Okay, now that I've blathered about my own goals for the New Year, you probably got bored and thought about something more interesting: your goals for the New Year. As a compulsive list-maker and goal setter, let me offer you some suggestions.
I do strongly suggest that you think in terms of goals rather than resolutions. So many resolutions involve "don't" behavior. Every time you think "Don't do ___," you're thinking about ___. In fact, you're starting to obsess about it. How can you stop without doing ___?
Phrasing can be very important in the case of goals that do involve stopping certain kinds of behavior, such as overeating. Losing weight is especially challenging, because you have to keep eating, while trying 'not' to eat too much. Try thinking in terms of eating 'enough' rather than 'not overeating'. It might help.
When you set your goals, be realistic. Be realistic in terms of what you think you can accomplish, not what you've heard other people can or did do. Sure, the fat people on those TV weight loss shows did lose a remarkable amount of weight in a relatively short time. They also had coaches and cooks helping them out. We're also learning that sometimes more time passes between episodes than a real-life week. Measuring yourself by those standards will make you feel like a failure every week you lose less than five pounds.
Speaking of realistic, be sure your goals are about you. Getting your husband to stop smoking isn't under your control, it's under his control. You may have an obedient child who wants to please, but if she's not a 'morning person', this is unlikely to change. Some goals, by definition, do involve other people. If you're trying to get better performance ratings at work, or peddle your book to a publisher, a good portion of the outcome is in other people's hands. In this case, being realistic means you must accept that you might fail despite your best actions. Sometimes your boss just has it in for you.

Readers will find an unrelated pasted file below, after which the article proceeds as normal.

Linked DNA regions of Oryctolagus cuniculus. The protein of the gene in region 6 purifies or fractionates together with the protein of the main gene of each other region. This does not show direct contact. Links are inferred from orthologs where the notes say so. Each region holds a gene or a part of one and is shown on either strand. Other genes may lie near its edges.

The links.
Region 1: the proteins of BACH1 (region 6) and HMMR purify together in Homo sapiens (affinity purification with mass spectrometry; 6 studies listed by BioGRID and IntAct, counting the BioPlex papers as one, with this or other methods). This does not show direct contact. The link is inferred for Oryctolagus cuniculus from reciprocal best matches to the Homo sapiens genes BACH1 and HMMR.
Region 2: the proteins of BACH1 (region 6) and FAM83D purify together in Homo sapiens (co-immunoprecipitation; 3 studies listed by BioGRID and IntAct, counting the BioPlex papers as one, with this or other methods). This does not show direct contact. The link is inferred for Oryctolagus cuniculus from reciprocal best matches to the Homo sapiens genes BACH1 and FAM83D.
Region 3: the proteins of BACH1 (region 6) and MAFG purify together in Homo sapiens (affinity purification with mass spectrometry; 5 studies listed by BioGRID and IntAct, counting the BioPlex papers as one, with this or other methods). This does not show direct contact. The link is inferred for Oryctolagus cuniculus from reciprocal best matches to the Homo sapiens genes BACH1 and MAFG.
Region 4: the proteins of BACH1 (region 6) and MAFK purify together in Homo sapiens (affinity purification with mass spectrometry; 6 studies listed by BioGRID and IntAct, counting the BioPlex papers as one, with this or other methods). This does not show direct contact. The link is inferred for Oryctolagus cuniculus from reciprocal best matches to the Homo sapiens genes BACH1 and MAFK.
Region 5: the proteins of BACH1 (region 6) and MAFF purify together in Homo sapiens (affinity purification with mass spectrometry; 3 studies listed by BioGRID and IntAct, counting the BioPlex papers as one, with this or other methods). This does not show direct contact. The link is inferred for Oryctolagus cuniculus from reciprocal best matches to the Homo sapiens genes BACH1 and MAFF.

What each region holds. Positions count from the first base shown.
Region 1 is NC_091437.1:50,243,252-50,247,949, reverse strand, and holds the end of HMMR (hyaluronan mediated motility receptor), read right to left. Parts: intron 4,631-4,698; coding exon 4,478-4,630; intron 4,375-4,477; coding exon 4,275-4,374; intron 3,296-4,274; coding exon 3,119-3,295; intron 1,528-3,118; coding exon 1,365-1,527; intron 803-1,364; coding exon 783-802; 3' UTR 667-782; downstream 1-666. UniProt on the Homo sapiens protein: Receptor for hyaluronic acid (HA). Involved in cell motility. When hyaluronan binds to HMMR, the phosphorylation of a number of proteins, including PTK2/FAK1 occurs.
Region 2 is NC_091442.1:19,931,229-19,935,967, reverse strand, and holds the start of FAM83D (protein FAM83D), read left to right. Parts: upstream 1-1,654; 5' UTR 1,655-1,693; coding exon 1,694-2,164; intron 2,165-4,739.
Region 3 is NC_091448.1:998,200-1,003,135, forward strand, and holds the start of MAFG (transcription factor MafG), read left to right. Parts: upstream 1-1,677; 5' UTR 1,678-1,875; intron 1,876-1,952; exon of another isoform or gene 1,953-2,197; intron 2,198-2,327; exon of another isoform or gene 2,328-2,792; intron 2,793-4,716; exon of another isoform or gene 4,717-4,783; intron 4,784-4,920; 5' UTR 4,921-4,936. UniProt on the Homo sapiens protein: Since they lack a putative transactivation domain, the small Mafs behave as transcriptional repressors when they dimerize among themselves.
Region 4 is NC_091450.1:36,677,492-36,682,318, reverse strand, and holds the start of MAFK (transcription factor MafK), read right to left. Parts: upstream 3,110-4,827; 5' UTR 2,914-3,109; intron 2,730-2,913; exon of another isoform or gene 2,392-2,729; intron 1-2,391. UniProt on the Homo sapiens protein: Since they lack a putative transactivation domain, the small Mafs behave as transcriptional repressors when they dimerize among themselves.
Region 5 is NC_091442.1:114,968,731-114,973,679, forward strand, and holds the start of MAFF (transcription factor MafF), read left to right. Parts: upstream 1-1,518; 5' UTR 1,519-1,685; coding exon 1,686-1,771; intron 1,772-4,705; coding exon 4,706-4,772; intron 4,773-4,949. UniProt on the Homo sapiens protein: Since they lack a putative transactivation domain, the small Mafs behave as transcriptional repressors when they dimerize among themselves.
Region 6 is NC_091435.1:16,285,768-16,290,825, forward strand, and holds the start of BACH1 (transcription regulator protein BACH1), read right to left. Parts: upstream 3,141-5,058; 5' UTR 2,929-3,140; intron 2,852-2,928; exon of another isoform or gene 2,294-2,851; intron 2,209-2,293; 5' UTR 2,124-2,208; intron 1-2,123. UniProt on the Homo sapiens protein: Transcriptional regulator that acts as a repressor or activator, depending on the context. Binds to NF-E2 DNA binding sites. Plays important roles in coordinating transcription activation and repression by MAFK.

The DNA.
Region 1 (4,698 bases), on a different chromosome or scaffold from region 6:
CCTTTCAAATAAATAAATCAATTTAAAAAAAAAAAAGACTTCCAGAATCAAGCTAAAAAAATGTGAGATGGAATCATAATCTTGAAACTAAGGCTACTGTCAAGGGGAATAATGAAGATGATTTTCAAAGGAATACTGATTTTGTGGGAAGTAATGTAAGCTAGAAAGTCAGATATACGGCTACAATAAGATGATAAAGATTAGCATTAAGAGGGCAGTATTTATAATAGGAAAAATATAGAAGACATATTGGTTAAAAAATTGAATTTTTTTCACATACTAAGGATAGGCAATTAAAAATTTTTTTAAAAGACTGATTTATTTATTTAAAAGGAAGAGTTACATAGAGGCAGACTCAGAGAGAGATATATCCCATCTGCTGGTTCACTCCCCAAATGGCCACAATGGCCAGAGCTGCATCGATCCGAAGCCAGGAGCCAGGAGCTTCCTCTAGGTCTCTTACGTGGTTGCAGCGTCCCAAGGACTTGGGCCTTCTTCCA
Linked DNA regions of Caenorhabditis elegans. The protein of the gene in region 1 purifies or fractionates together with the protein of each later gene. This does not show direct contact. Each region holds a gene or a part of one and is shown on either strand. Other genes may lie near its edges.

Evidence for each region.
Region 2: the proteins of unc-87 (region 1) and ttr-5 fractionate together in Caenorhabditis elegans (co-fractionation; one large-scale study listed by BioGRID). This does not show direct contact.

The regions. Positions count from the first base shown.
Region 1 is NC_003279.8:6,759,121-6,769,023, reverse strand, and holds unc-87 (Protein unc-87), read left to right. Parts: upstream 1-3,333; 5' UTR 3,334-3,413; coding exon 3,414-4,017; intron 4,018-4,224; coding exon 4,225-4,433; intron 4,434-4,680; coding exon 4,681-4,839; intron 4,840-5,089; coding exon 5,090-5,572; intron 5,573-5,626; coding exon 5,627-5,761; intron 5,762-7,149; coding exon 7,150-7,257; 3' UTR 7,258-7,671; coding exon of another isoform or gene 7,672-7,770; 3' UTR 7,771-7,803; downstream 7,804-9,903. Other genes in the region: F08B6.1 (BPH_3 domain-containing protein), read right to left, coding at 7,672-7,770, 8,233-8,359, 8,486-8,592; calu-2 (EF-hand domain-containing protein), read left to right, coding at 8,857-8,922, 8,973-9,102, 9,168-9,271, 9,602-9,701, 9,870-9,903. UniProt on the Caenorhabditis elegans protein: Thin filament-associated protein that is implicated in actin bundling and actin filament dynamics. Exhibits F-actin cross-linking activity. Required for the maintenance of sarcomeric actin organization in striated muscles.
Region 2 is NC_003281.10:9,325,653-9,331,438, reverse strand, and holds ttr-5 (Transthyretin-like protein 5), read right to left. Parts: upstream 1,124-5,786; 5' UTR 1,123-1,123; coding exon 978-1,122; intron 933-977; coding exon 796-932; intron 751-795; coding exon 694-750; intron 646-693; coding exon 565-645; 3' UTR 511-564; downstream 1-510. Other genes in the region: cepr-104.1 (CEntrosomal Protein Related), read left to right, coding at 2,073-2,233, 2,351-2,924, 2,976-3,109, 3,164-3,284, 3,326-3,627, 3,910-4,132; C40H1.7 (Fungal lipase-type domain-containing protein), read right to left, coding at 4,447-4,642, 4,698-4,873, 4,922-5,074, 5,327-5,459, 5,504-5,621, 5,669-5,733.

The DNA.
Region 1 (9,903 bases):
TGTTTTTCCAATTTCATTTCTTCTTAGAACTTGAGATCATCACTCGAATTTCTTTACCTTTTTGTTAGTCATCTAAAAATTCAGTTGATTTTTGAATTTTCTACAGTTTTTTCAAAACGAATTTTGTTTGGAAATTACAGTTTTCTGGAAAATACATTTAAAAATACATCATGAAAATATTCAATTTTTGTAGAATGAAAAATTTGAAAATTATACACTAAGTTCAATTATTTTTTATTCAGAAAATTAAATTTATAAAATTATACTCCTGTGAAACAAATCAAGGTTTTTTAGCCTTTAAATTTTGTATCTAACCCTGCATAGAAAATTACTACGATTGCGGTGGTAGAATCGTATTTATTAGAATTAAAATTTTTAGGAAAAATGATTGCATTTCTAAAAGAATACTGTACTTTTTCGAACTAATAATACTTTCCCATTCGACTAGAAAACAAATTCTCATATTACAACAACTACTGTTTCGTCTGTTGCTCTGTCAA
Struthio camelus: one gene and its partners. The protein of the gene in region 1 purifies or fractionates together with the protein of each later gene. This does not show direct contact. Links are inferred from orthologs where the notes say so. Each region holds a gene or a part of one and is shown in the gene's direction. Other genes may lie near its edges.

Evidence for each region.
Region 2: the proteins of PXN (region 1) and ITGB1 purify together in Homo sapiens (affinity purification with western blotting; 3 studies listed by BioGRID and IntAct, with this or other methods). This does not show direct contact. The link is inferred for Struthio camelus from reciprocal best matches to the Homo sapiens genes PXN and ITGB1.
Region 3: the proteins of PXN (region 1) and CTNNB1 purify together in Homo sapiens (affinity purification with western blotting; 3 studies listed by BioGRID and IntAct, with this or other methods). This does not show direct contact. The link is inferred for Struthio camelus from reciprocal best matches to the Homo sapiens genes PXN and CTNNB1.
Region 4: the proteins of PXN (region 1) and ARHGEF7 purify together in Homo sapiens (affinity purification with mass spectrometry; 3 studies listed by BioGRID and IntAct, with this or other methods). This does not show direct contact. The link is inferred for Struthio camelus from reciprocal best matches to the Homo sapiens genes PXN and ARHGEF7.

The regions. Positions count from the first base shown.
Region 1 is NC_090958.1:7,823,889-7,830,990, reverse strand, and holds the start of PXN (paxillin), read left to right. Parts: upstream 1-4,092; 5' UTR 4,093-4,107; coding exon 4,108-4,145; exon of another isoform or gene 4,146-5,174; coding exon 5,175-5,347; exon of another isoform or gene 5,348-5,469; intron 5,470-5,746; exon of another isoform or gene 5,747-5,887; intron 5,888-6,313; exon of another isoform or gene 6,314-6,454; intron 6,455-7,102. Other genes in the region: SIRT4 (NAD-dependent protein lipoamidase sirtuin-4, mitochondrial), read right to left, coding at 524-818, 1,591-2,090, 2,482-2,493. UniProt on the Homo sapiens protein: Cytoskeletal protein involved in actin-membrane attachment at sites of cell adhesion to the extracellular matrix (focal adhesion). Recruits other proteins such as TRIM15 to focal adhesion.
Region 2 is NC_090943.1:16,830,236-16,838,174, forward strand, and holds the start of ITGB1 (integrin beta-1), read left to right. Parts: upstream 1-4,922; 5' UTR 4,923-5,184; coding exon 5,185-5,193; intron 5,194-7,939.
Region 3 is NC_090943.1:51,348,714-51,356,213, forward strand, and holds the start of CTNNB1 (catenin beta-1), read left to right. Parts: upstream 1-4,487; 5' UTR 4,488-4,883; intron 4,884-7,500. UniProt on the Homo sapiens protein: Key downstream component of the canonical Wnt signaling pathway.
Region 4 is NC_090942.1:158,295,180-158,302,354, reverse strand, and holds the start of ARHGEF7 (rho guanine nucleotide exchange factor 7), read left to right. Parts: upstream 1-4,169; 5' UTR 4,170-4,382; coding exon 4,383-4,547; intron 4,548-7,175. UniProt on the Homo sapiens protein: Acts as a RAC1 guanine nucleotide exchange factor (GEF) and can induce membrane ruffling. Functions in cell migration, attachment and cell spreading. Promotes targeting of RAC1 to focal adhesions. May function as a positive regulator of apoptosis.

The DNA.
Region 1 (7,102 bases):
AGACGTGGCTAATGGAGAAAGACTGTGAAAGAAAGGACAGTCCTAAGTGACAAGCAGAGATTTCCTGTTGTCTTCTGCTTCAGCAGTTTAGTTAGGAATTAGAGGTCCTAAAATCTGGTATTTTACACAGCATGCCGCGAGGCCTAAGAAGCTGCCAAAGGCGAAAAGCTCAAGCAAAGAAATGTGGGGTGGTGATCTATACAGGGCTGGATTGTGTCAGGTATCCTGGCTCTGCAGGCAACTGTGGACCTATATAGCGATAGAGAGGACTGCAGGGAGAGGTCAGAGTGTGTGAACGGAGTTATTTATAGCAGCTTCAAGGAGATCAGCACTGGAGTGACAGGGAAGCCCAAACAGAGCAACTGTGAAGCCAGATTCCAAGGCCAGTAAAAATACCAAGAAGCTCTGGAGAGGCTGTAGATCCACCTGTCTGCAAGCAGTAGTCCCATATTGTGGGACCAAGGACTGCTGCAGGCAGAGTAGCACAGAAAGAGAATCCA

Be specific. What is the most important thing you're trying to accomplish? "Reduce debt" sounds good, but is sort of vague. You might consider paying the minimums on your credit cards 'reducing debt' (FYI: no, it's not). "Retire my VISA card" or "Close my Dillard's account for good" are clearer goals.
Prepare to stick with it. Weight Watchers has a successful program. So does SparkPeople. Frankly, there are a lot of diet systems that really can help you lose weight - if you stick to them. Ask yourself how serious you are about your goal before ponying up time and money for a gym membership, new running shoes, etc. Paying off that MasterCard? You're probably going to have to do without some indulgences to make those higher payments... every single month.
Look for tools to help. Educate yourself. I mentioned there are a lot of diet systems that can help you - there are also a number of financial advice sites that can steer you towards better credit or reduced debt, if that's your goal (look for advice columns, not people who want you to pay them money to 'repair your credit'). MSN Money's Personal Finance isn't a bad place to start. Trying to stop smok- uh, live tobacco-free? Look at the American Lung Association pages. Educate yourself, then work from there.
Don't make your list too long. Cut yourself a little slack, will you? You need downtime. You're starting the New Year with plenty of energy and zeal (or bloated regret), but both will wear off by the time January is over. Set a few really important goals and pursue them. If you accomplish some other stuff, great, but don't schedule every minute of every day for working on yourself. The brightest guy I know, a mathematician, takes time off to watch the Simpsons. If his brilliant brain needs time off from weighty issues, so does yours.